Behind the church building now known as St James in the City on the corner of Upper Parliament Street and St James Place, once stood a building where the Liverpool Cholera Riots of 1832 began.
After a major outbreak in eastern Europe, cholera arrived in England in October 1831 when a ship from the Baltic docked at Sunderland. The disease made its way to Scotland and London, with outbreaks in Dublin and Belfast occurring the following April. With Liverpool growing as a port and many Irish coming over looking for work, it was inevitable that the town would be struck and at the direction of the Liverpool Board of Health preparations were made. Some of the wealthiest people of the town set up hospitals in various locations where free treatment was available for sufferers.
One of those locations was in a large house to the rear of St James Church, where a surgeon and nurse were salaried and other medical men gave their services for free. It was there on the 29th May 1832 that the first case was confirmed after Mrs Clarke attended a local dispensary to seek some medicine for her husband who was a dock labourer. A doctor attended their home in nearby Perry Street and confirmed that he was suffering from the cholera and attended to. Mrs Clarke however was quickly struck down with the disease in its most severe form and it was decided to remove her to the hospital with immediate effect.
As Mrs Clarke was being transported by cart, a mob of women and boys jeered the attendants for the whole of the journey, although no violence was used. By the time her husband was brought there about an hour and a half later a mob of around a thousand people had gathered, consisting ‘principally of women and boys of the lowest order’. In addition to the jeers there were now cries of ‘THERE GO THE MURDERERS’ and ‘BRING OUT THE BURKERS’. This was a reference to notorious Edinburgh villains Burke and Hare, who had been hanged four years previously for stealing bodies to sell to people in the medical profession.
The crowd quickly turned violent, throwing stones and brickbats at the hospital, smashing the window of the room where Mrs Clarke was treated. This led to the surgeon taking flight leaving the poor woman lying on a table and close to death. As other volunteers fled they were chased by some of the mob but thankfully none of them were seriously hurt. The Toxteth Park police were completely ineffective but when assistance was sought from Liverpool, the disorder was quickly quelled. Staff went back into the hospital but it was too late to save Mrs Clarke, who died at around 10pm. The following day she was interred with the hearse and coffin being provided at the expense of the parish.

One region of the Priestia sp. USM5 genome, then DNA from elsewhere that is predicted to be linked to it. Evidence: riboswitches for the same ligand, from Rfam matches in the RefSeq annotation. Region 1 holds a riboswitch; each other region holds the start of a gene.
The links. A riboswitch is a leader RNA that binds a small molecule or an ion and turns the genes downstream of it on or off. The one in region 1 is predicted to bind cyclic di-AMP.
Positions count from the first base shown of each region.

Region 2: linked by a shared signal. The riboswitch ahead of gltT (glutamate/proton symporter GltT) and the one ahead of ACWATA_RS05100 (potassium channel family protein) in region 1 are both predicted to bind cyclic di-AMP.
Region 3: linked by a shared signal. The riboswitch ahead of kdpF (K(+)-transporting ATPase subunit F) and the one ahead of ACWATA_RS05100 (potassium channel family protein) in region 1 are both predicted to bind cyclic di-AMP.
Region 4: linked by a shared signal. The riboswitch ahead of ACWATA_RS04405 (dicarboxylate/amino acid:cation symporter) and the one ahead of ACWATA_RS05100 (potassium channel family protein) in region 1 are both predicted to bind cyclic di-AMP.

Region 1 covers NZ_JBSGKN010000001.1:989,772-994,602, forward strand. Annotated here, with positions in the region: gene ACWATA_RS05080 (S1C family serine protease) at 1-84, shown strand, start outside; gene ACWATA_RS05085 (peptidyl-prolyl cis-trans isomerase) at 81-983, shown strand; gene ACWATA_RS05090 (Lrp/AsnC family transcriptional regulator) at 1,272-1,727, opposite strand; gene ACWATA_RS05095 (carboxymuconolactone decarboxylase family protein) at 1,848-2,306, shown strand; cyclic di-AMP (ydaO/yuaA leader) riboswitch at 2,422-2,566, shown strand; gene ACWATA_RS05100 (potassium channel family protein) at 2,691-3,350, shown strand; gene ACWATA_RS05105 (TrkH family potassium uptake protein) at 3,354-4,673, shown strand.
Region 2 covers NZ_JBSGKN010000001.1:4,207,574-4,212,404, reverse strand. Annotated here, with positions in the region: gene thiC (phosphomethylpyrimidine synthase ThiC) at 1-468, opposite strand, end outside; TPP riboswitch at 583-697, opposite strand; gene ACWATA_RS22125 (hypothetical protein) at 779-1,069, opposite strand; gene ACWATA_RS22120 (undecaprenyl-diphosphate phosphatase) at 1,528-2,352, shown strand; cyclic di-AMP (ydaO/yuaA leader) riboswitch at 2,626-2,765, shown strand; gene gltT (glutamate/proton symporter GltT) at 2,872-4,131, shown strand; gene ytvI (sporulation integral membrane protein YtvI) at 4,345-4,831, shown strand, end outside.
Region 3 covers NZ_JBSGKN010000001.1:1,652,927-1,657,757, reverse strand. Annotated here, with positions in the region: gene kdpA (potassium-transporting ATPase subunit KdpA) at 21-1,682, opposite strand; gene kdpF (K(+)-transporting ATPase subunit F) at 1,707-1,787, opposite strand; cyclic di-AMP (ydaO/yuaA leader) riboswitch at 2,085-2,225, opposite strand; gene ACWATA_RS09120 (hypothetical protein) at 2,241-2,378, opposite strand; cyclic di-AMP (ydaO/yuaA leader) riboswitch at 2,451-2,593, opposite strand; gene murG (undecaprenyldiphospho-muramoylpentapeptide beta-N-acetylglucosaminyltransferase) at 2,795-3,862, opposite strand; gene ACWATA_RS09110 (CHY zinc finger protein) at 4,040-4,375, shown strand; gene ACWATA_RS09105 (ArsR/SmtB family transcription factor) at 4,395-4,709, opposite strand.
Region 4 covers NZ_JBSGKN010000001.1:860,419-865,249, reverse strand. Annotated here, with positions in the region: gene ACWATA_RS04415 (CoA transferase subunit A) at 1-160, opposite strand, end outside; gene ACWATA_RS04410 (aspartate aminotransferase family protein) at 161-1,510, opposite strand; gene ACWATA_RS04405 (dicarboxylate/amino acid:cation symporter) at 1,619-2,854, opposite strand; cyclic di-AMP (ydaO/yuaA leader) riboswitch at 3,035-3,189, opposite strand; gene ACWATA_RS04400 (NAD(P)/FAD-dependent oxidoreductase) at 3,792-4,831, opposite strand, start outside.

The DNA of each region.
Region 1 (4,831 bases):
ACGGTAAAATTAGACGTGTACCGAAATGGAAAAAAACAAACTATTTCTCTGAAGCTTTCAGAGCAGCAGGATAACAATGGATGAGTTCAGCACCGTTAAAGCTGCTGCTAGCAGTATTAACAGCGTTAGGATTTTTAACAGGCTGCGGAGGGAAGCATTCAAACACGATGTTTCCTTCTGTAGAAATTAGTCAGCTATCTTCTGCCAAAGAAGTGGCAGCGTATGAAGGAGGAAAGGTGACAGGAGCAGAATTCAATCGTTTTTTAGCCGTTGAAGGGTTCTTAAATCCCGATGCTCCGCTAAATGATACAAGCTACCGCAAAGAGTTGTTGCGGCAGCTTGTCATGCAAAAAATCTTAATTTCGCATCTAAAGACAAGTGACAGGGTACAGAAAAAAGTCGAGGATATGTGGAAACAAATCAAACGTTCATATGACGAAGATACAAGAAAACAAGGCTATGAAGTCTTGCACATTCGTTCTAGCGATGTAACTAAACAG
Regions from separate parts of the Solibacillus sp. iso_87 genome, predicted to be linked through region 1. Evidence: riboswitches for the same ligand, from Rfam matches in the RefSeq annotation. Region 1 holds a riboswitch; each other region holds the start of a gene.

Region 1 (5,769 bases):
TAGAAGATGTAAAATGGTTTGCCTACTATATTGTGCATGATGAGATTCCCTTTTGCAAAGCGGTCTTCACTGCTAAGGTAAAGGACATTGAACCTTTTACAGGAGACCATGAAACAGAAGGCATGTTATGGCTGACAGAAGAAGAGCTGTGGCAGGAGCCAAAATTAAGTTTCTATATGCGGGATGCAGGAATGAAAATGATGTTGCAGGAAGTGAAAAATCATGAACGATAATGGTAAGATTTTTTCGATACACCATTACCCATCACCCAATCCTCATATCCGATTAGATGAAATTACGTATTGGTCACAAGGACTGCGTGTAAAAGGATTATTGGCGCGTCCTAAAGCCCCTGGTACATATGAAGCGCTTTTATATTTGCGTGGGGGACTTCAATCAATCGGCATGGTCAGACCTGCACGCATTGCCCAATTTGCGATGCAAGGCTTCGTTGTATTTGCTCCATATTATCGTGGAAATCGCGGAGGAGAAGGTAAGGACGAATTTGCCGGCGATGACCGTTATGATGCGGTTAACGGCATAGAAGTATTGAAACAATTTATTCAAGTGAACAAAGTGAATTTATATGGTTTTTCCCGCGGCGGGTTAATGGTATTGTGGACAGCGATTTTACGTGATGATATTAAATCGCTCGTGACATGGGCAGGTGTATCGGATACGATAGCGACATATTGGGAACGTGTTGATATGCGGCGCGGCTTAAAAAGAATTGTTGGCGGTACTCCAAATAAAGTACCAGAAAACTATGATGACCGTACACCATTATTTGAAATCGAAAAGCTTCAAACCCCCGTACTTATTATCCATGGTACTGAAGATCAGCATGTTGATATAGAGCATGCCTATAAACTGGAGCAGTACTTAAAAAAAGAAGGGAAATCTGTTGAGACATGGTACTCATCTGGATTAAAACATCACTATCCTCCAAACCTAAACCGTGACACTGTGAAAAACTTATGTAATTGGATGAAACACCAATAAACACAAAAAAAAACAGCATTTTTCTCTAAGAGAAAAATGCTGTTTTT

As preparations were being made for the burial, forty more special constables were sworn in as further trouble was anticipated. Addresses were also prepared by magistrates and churchmen to be distributed amongst the locality so the good work of the hospital could be understood. A reward of £10, more than two months wages, was also on offer to anybody who could turn in any of the rioters. In Gores Advertiser the following day, one of the doctors present had a letter printed in which he said ‘The mob were shouting they were to be cut up, the surgeons were the getters up, there is no such thing as cholera in the town.’
The Liverpool Mercury took a very dim view of the rioters. Under the headline CHOLERA – DISGRACEFUL OUTRAGE on 1st June, it criticised the lack of appreciation shown by many of what it referred to as ‘lower classes’ who lived in ‘confined, miserable and ill ventilated dwellings.’ The hospitals they said were ‘commodious and fitted up with every comfort and convenience and furnished with everything necessary for their condition gratuitously’. The paper reported that it was shocked and surprised at the rioting and that it was something it would have expected more from the serfs of Russia. The paper also claimed that some influential people were falsely spreading rumours to inflame the passions of the rioters, but refused to name who these were.
Riots continued at various locations around the town for almost two weeks, with carts being smashed up and doctors denied access to houses where cholera sufferers were. It was only when Roman Catholic clergymen were invited to the Town Hall following a threatening letter sent to the Mayor signed ‘An Irishman’, which promised to do wicked things to any doctor treating the sick. The churchmen were most respected amongst the large Irish community and when they made their pleas from pulpits around the town the riots came to an end.